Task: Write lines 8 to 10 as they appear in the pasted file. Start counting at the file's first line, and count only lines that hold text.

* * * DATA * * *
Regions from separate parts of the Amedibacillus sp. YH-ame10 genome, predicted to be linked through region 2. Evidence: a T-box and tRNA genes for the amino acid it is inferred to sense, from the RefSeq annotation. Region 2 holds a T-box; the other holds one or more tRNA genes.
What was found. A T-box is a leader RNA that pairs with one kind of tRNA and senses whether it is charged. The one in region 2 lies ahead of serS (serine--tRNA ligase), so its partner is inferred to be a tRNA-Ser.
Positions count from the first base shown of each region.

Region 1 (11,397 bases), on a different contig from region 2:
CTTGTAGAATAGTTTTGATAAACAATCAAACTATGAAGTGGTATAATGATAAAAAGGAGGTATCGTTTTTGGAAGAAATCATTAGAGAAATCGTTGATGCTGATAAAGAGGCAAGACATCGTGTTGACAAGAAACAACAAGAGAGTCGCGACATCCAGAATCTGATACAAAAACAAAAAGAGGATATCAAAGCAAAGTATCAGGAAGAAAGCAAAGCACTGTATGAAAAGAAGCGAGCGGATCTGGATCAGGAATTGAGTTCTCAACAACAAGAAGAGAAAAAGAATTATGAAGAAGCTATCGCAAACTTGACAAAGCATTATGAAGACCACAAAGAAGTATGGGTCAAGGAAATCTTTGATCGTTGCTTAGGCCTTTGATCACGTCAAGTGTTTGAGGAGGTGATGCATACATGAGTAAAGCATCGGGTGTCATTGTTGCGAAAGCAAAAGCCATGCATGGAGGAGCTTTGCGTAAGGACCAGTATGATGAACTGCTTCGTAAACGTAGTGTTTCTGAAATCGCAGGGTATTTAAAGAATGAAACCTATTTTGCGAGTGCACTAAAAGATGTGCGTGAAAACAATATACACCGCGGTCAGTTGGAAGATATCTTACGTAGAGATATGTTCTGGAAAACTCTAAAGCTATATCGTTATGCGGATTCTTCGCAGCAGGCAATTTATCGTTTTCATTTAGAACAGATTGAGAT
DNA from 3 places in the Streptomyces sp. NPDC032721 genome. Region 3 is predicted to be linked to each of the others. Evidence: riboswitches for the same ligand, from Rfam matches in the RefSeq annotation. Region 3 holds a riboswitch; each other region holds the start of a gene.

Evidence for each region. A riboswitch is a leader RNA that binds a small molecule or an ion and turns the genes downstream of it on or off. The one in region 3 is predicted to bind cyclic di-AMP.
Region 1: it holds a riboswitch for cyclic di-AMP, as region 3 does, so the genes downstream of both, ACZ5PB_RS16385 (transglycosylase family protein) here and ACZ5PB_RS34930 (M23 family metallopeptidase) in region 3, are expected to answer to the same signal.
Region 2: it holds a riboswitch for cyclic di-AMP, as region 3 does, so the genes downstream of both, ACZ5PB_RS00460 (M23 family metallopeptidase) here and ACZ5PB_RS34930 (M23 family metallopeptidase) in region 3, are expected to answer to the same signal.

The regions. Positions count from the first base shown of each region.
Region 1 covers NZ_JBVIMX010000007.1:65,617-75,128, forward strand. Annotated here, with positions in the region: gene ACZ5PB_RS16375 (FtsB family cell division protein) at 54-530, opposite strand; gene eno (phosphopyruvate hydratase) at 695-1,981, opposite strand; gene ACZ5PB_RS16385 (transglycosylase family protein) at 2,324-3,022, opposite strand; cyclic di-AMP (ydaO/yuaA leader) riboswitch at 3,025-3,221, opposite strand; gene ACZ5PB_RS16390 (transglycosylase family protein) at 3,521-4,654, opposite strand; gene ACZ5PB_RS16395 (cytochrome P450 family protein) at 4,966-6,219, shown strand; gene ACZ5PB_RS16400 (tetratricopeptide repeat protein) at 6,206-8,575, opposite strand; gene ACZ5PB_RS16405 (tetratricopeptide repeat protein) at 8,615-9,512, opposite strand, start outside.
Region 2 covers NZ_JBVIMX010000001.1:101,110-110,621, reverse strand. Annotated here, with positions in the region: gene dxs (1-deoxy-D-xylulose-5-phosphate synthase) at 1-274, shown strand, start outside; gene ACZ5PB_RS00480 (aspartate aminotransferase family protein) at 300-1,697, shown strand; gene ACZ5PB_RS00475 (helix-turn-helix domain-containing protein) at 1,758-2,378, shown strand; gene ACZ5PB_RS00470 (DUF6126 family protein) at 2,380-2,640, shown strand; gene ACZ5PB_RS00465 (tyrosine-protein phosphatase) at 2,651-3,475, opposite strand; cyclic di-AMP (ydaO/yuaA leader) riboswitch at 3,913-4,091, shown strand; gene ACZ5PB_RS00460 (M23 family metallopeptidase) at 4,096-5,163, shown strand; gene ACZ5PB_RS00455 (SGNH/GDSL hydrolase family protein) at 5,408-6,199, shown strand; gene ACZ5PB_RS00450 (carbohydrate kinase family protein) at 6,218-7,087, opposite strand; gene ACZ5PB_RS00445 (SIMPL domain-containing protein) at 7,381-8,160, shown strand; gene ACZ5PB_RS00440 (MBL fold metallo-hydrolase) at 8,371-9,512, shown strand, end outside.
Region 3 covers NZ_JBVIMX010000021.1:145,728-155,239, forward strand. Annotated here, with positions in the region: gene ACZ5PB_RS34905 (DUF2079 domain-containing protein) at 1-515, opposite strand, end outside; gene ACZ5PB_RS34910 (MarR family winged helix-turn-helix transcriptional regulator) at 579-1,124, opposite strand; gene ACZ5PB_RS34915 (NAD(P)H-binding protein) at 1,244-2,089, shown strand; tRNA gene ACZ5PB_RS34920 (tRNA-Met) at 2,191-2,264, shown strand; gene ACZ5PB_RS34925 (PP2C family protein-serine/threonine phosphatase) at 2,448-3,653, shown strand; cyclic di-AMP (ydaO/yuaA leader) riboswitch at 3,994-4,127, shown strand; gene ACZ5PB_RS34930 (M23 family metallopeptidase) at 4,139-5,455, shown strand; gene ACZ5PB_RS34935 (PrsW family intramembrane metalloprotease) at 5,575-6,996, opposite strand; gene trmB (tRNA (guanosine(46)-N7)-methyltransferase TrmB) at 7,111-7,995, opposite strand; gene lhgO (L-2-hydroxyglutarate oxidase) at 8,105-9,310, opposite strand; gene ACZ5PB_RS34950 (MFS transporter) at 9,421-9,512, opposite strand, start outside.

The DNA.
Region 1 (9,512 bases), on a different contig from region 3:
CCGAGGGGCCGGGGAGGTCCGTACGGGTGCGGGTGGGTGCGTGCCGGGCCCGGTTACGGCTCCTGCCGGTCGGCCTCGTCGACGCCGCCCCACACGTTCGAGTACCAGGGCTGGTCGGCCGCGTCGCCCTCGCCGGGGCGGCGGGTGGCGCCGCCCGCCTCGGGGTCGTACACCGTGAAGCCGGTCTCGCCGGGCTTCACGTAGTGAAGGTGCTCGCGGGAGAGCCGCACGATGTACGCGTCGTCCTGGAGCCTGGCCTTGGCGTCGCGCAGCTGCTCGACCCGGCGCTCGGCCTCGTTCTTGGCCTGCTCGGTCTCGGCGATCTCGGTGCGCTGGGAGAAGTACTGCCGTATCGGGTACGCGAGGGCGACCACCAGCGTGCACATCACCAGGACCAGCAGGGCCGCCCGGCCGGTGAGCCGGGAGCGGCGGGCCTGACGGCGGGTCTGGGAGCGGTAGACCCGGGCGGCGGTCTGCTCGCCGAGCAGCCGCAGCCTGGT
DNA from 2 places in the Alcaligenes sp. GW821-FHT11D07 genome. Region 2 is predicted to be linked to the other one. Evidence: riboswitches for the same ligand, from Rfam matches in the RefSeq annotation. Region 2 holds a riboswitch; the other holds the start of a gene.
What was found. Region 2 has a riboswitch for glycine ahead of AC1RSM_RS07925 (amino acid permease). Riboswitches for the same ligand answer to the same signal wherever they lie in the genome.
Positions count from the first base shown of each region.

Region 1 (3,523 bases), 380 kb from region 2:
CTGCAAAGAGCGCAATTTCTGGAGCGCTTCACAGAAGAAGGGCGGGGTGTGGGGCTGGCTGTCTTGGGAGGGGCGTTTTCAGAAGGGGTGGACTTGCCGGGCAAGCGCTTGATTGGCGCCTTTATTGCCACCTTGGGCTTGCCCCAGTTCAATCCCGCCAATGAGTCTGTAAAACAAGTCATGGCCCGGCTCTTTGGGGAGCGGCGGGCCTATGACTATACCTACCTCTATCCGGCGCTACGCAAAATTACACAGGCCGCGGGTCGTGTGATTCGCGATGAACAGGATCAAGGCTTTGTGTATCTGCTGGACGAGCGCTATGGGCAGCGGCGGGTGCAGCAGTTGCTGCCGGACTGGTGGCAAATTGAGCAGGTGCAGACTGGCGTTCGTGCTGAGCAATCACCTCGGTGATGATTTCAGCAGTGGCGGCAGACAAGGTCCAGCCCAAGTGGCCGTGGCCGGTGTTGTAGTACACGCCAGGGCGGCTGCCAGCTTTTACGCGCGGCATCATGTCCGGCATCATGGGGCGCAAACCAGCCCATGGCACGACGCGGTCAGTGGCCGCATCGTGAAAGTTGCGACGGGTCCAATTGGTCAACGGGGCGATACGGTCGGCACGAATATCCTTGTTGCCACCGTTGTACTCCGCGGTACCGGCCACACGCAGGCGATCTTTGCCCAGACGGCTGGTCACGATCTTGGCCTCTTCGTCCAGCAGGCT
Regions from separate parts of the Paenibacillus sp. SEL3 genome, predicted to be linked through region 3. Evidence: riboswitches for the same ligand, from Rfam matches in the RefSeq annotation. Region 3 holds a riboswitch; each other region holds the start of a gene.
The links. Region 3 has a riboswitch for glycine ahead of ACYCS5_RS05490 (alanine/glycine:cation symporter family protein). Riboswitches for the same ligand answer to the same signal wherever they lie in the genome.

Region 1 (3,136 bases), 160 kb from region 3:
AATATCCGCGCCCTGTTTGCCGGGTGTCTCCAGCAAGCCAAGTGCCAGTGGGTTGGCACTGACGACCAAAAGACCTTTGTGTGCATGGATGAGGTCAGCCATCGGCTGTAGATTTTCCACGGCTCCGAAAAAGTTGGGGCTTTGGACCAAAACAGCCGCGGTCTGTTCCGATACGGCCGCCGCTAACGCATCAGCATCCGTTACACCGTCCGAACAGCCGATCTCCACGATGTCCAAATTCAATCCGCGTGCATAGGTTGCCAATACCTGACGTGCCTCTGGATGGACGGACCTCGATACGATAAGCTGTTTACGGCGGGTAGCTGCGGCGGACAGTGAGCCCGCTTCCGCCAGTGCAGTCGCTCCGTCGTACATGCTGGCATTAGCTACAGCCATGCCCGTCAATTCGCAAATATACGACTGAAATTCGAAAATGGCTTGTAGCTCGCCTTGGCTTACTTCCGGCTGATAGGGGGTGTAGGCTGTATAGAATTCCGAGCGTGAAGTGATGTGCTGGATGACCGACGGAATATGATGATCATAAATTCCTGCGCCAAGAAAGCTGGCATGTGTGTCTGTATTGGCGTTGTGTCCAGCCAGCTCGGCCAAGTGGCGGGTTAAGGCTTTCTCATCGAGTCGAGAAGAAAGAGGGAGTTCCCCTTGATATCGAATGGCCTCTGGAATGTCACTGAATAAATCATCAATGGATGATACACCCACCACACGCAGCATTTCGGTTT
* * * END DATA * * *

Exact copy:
Region 1: it holds a riboswitch for cyclic di-AMP, as region 3 does, so the genes downstream of both, ACZ5PB_RS16385 (transglycosylase family protein) here and ACZ5PB_RS34930 (M23 family metallopeptidase) in region 3, are expected to answer to the same signal.
Region 2: it holds a riboswitch for cyclic di-AMP, as region 3 does, so the genes downstream of both, ACZ5PB_RS00460 (M23 family metallopeptidase) here and ACZ5PB_RS34930 (M23 family metallopeptidase) in region 3, are expected to answer to the same signal.

The regions. Positions count from the first base shown of each region.